Eric Kay Trial: Matt Harvey Says He Takes Pills From Angels Employee


FORT WORTH – Pills passed between players and team workers. His teammates did everything they could to recover from injuries and keep themselves on the pitch. On the sixth day of the trial of Eric Kay, a former Angels employee, for his role in the death of pitcher Tyler Skaggs, Matt Harvey and three other former Angels players took the stand and said they had taken oxycodone from Kay.

Kay, a former communications director for the Angels, is accused of supplying Skaggs with fentanyl, an opioid that led to her death in a Dallas area hotel room in 2019, two weeks before Skaggs’ 28th birthday.

Prosecutors argued that Skaggs’ death was the result of a pill or pills she took from Kay that looked like oxycodone but was actually fentanyl, a stronger opioid. A medical doctor testified earlier in the trial that fentanyl was the most likely cause of death.

Known for enjoying nightlife during his tenure as pitcher for the Mets, Harvey testified Tuesday in exchange for immunity. A look at drug use among Major League Baseball players, Harvey discussed how cocaine was his drug of choice during his time in New York, and began using Percocet, an opioid, during the 2019 season. He said he shared some Percocet with Skaggs.

Kay’s lawyers asked Harvey if he had asked Skaggs to be mindful of his drug use.

“Looking back, I wish I was,” he said. “In baseball, you do everything you can to stay on the court. At the time, as a teammate, I just felt like I was helping him do whatever he needed to get through.”

Federal prosecutors are trying to establish a case that reveals that Kay was the only person who could supply the drugs that led to Skaggs’ death, and that the drugs were given to Skaggs in Texas. The defense said Skaggs had several drug sources, including Harvey, and Kay did not supply any drugs during his Texas trip.

If Kay is convicted of conspiracy to possess a controlled substance with intent to distribute and conspiracy to distribute a controlled substance resulting in death and serious bodily injury, he could face decades in prison.

In his testimony Tuesday, Harvey said an injury prevented him from joining his teammates on the 2019 Texas tour. Ahead of the trip, she said she had asked Kay about getting some oxycodone, and she said Kay took it. It’s stuck in Harvey’s locker – a delivery system that resonated with multiple players on Tuesday.

When Harvey heard of Skaggs’ death, he decided to ditch the oxycodone.

“I went to the stadium and threw it,” he said. “I didn’t want to do absolutely anything with it anymore.”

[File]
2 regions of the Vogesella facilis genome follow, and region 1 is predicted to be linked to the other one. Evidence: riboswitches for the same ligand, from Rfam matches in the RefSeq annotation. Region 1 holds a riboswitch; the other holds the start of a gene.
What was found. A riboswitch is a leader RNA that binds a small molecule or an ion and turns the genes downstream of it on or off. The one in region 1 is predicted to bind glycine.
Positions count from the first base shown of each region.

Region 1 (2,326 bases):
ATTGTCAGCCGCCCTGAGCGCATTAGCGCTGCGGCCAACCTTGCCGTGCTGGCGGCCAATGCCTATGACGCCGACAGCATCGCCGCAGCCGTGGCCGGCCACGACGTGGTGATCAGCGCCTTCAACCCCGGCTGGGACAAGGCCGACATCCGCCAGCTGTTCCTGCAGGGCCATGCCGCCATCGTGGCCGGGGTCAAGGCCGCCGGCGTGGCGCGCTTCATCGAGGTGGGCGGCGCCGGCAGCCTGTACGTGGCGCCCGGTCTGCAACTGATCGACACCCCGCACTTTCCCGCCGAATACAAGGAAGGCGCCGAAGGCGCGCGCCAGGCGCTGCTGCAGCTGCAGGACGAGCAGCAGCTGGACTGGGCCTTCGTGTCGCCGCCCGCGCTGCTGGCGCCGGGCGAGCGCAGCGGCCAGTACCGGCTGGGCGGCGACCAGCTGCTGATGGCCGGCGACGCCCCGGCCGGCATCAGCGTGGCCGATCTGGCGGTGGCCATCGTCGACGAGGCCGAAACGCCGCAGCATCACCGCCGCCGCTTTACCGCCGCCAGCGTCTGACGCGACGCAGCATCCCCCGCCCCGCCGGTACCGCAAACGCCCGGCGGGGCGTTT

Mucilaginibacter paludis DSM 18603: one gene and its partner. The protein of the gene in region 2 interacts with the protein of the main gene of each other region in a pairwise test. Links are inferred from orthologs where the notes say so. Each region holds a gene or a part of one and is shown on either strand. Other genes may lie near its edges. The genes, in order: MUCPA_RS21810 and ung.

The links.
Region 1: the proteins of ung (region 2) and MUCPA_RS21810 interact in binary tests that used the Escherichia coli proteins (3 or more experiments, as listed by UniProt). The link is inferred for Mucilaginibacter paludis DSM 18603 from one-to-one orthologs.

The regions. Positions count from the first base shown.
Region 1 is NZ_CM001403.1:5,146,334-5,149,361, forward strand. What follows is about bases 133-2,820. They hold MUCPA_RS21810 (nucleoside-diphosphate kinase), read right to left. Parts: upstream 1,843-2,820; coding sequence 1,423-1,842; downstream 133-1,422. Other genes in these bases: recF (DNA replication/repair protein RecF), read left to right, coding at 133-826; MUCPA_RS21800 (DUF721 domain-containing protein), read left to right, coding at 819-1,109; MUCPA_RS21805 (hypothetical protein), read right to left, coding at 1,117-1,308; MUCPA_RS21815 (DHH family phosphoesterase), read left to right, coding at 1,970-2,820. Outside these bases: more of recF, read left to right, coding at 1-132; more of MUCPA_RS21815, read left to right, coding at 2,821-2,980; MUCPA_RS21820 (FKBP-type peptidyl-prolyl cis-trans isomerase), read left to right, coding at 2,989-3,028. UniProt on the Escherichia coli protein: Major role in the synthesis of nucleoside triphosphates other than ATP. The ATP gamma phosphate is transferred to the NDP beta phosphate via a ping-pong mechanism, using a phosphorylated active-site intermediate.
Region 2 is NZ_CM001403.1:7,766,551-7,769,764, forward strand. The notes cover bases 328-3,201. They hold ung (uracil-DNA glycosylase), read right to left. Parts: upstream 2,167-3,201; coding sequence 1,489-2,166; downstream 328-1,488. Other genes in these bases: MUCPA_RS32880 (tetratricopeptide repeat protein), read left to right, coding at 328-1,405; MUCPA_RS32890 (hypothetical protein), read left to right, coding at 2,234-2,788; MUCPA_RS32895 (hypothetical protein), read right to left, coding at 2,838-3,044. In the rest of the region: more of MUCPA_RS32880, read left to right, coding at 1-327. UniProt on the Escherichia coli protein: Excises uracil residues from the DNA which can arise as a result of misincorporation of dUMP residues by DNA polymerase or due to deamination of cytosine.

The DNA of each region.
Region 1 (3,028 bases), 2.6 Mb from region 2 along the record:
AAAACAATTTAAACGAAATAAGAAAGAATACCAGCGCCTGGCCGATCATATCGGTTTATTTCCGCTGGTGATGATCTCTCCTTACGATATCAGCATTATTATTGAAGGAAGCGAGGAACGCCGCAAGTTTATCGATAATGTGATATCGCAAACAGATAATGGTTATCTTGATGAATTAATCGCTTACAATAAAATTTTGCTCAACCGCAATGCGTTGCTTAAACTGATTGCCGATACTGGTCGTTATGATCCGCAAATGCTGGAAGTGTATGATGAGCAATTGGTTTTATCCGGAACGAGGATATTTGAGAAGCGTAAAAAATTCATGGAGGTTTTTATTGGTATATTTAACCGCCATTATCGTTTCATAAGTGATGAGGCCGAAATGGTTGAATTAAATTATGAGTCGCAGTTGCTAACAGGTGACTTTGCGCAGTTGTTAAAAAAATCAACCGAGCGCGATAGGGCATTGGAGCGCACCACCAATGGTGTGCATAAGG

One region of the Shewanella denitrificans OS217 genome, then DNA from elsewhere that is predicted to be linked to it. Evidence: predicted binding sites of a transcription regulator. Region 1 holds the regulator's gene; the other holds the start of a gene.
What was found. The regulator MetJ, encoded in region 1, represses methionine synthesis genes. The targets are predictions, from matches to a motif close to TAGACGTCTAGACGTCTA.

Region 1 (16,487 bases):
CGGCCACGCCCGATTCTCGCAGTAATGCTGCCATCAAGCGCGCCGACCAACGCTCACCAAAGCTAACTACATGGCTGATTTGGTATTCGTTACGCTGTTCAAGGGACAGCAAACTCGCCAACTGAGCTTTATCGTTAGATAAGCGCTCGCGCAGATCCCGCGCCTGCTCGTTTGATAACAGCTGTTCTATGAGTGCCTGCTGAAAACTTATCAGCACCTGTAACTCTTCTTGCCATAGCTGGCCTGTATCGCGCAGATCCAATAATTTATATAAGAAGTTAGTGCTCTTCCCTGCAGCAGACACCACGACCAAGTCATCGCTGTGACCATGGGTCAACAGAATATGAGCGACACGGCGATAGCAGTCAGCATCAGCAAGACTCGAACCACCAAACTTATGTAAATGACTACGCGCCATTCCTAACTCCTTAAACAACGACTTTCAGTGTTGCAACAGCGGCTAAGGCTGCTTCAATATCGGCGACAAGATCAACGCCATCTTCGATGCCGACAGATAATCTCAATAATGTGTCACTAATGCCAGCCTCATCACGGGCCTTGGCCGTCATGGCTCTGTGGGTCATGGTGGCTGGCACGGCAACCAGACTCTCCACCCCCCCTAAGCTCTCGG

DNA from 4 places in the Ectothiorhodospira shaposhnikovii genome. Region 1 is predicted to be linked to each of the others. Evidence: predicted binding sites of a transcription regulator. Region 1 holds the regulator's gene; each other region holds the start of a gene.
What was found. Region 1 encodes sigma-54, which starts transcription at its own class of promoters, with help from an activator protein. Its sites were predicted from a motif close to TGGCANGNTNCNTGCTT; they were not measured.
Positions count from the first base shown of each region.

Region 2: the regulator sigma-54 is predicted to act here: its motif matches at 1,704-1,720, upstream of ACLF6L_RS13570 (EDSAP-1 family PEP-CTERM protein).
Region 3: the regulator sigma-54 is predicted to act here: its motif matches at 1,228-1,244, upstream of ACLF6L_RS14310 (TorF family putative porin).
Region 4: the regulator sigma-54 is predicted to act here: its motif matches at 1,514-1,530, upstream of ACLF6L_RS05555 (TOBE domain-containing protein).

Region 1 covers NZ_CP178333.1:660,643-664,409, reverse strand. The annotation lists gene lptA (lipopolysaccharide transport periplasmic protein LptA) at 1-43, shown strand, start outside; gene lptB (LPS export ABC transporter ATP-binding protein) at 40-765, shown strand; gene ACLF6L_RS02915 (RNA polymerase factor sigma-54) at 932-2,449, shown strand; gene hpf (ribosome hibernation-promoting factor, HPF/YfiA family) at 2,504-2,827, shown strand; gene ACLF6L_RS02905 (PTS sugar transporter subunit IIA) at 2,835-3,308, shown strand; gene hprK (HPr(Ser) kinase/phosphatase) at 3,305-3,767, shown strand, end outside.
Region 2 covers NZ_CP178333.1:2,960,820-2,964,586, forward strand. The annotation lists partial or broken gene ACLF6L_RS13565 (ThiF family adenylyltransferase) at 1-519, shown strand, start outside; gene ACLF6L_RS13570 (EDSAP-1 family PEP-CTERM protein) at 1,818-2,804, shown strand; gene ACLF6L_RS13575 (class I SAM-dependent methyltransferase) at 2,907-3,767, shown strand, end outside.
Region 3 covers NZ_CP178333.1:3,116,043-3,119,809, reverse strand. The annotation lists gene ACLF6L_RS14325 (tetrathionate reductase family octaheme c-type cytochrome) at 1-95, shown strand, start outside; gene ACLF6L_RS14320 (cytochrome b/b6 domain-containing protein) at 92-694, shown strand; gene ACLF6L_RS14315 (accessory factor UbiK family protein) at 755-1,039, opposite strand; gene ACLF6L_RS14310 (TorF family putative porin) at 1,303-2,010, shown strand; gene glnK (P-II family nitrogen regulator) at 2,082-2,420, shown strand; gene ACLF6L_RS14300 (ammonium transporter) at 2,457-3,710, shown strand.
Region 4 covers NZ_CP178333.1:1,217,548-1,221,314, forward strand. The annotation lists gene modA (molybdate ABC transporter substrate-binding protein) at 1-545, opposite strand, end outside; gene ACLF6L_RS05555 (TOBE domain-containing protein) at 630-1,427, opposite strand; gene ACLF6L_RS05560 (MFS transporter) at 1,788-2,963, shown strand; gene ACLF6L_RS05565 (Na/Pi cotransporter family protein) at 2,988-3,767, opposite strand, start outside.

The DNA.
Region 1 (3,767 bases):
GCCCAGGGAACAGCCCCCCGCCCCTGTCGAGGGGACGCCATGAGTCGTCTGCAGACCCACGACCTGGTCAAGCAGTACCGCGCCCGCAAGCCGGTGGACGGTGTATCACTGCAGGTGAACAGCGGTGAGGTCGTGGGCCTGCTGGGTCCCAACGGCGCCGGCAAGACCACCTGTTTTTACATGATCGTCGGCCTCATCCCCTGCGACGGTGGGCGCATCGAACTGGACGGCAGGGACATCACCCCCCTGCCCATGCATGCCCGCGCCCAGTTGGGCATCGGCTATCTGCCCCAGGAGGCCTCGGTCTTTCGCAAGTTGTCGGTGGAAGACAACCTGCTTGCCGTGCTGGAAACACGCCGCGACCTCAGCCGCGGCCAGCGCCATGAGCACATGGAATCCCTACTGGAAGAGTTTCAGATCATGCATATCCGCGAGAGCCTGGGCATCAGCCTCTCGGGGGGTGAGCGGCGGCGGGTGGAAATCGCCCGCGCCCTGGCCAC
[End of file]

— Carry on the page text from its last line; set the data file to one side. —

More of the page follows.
Credit…Keith Birmingham/MediaNews Group/Pasadena Star-News via Getty Images

Harvey said he was frightened and worried that Skaggs’ death may have been caused by the pills. While mourning Skaggs’ death, he flew to Texas to be with his teammates.

“I felt so bad,” she said. “He was a teammate. He was a friend. I didn’t want to be alone. I wanted to be with the team.”

After Harvey testified, three other former Angels players – CJ Cron, Cam Bedrosian and Mike Morin – took the stand and each talked about his relationship with Kay and Skaggs, and each discussed taking pills from Kay.

Harvey talked about problems with some pills.

“I cut it in half and took a small piece from the mouth,” Harvey said. “I was shaking and sweating a lot. I had a hard time with him.”

Bedrosian, a pitcher who was with the Angels from 2014 to 2020, had similar statements about the pills she said she took from Kay.

“I remember getting one and I didn’t feel well,” Bedrosian said. “I gave the rest back to him.”

Morin and Cron, who testified about their long-term relationship with Kay where pills were routinely replaced, said they were linked to Kay through Skaggs. And all four testifying said there was a visibly difficult time to find drugs, coinciding with a time when Kay was seeking treatment for her own opioid addiction.

Upon cross-examination of the players, Kay’s lawyers attempted to establish that Skaggs may have taken the drugs from someone else, potentially at Long Beach Airport in California. The defense believes that any drugs supplied to Skaggs outside of Texas would fall outside the jurisdiction of this court, but prosecutors will argue that activities outside of Texas still apply if they were part of an ongoing criminal conspiracy.

The trial will continue this week and could be postponed to next week due to a long list of potential witnesses.

Marina Trahan Martinez reported from Fort Worth and Benjamin Hoffman of Connecticut.



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